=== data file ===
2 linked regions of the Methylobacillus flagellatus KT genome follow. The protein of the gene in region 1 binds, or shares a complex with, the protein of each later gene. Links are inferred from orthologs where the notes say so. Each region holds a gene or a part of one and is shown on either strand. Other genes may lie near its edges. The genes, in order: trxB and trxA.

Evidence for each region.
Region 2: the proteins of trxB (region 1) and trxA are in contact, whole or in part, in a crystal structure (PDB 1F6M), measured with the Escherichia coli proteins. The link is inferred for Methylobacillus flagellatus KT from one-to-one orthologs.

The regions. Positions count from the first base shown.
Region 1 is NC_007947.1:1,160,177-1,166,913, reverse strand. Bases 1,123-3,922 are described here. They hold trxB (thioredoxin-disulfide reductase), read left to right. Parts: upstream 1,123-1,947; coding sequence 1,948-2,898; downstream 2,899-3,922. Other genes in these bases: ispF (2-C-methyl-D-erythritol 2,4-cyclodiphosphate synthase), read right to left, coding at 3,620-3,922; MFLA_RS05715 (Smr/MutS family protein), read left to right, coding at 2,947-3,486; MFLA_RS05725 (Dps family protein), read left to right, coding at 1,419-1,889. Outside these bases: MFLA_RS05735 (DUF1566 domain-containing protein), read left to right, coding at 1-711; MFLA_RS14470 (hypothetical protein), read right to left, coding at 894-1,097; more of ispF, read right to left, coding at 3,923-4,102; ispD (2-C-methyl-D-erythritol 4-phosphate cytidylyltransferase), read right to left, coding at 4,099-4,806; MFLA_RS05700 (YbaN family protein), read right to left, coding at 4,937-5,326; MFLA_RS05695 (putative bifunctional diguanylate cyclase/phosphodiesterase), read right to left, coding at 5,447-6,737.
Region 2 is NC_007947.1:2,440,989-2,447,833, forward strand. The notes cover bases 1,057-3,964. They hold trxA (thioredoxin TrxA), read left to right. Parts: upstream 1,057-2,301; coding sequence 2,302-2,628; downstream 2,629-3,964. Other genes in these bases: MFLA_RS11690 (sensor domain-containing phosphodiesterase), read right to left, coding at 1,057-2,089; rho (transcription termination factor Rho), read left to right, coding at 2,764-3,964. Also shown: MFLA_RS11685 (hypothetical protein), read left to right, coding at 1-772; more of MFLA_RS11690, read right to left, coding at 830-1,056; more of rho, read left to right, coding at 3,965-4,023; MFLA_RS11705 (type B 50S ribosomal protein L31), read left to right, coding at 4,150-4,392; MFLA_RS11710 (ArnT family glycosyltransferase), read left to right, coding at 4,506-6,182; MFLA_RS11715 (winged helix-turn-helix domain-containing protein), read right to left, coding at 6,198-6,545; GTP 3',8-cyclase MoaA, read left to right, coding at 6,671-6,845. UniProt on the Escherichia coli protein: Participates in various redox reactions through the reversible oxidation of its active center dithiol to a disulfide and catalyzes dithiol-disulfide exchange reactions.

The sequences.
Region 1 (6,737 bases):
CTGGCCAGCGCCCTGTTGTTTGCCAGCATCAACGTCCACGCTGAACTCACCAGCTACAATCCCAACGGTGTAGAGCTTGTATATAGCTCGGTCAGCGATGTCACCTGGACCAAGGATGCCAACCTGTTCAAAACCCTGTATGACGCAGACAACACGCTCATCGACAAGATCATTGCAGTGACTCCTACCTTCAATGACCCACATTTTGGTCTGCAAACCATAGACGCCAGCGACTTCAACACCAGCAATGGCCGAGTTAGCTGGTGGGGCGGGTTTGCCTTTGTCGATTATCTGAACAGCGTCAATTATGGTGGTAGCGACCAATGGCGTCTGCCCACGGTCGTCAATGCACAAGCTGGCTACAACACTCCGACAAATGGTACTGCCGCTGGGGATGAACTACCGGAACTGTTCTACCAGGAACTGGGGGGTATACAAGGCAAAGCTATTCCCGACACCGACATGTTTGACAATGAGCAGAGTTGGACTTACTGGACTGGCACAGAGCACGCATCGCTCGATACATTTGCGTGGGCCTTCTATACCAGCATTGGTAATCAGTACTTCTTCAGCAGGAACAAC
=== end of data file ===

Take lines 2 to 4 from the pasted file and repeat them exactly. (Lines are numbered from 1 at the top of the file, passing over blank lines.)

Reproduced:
Evidence for each region.
Region 2: the proteins of trxB (region 1) and trxA are in contact, whole or in part, in a crystal structure (PDB 1F6M), measured with the Escherichia coli proteins. The link is inferred for Methylobacillus flagellatus KT from one-to-one orthologs.

The regions. Positions count from the first base shown.